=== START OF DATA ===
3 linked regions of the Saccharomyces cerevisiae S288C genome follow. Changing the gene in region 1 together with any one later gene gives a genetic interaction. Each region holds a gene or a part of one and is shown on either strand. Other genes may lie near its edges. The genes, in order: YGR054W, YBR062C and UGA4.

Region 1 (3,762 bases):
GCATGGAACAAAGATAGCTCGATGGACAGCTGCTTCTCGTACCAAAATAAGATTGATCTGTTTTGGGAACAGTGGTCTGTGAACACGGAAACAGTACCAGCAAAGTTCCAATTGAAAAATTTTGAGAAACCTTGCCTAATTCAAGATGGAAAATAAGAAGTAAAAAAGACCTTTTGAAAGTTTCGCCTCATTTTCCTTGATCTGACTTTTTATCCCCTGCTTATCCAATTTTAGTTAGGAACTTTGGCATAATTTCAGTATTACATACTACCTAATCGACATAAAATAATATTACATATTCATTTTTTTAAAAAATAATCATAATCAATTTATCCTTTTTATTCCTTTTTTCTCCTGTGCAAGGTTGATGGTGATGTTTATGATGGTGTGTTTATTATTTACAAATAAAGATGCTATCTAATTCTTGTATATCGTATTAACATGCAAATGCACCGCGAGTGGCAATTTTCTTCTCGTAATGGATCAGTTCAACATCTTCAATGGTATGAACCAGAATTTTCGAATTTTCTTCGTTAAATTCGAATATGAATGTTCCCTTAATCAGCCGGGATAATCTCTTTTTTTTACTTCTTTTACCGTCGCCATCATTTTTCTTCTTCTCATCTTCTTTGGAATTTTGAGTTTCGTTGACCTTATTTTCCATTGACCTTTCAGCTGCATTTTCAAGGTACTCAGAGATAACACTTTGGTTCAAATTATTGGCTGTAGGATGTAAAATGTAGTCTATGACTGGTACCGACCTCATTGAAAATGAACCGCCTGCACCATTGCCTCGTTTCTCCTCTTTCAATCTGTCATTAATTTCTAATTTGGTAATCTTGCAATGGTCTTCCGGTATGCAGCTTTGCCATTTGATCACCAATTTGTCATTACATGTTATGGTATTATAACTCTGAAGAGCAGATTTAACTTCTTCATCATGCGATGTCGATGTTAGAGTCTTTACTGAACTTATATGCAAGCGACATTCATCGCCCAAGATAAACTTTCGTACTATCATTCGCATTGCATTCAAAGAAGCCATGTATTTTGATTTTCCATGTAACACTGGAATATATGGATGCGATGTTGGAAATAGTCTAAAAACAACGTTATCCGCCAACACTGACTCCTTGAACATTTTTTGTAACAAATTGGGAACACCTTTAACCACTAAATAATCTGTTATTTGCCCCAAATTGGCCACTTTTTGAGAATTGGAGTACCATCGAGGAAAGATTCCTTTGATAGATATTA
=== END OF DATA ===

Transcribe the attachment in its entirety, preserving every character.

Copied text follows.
3 linked regions of the Saccharomyces cerevisiae S288C genome follow. Changing the gene in region 1 together with any one later gene gives a genetic interaction. Each region holds a gene or a part of one and is shown on either strand. Other genes may lie near its edges. The genes, in order: YGR054W, YBR062C and UGA4.

Region 1 (3,762 bases):
GCATGGAACAAAGATAGCTCGATGGACAGCTGCTTCTCGTACCAAAATAAGATTGATCTGTTTTGGGAACAGTGGTCTGTGAACACGGAAACAGTACCAGCAAAGTTCCAATTGAAAAATTTTGAGAAACCTTGCCTAATTCAAGATGGAAAATAAGAAGTAAAAAAGACCTTTTGAAAGTTTCGCCTCATTTTCCTTGATCTGACTTTTTATCCCCTGCTTATCCAATTTTAGTTAGGAACTTTGGCATAATTTCAGTATTACATACTACCTAATCGACATAAAATAATATTACATATTCATTTTTTTAAAAAATAATCATAATCAATTTATCCTTTTTATTCCTTTTTTCTCCTGTGCAAGGTTGATGGTGATGTTTATGATGGTGTGTTTATTATTTACAAATAAAGATGCTATCTAATTCTTGTATATCGTATTAACATGCAAATGCACCGCGAGTGGCAATTTTCTTCTCGTAATGGATCAGTTCAACATCTTCAATGGTATGAACCAGAATTTTCGAATTTTCTTCGTTAAATTCGAATATGAATGTTCCCTTAATCAGCCGGGATAATCTCTTTTTTTTACTTCTTTTACCGTCGCCATCATTTTTCTTCTTCTCATCTTCTTTGGAATTTTGAGTTTCGTTGACCTTATTTTCCATTGACCTTTCAGCTGCATTTTCAAGGTACTCAGAGATAACACTTTGGTTCAAATTATTGGCTGTAGGATGTAAAATGTAGTCTATGACTGGTACCGACCTCATTGAAAATGAACCGCCTGCACCATTGCCTCGTTTCTCCTCTTTCAATCTGTCATTAATTTCTAATTTGGTAATCTTGCAATGGTCTTCCGGTATGCAGCTTTGCCATTTGATCACCAATTTGTCATTACATGTTATGGTATTATAACTCTGAAGAGCAGATTTAACTTCTTCATCATGCGATGTCGATGTTAGAGTCTTTACTGAACTTATATGCAAGCGACATTCATCGCCCAAGATAAACTTTCGTACTATCATTCGCATTGCATTCAAAGAAGCCATGTATTTTGATTTTCCATGTAACACTGGAATATATGGATGCGATGTTGGAAATAGTCTAAAAACAACGTTATCCGCCAACACTGACTCCTTGAACATTTTTTGTAACAAATTGGGAACACCTTTAACCACTAAATAATCTGTTATTTGCCCCAAATTGGCCACTTTTTGAGAATTGGAGTACCATCGAGGAAAGATTCCTTTGATAGATATTA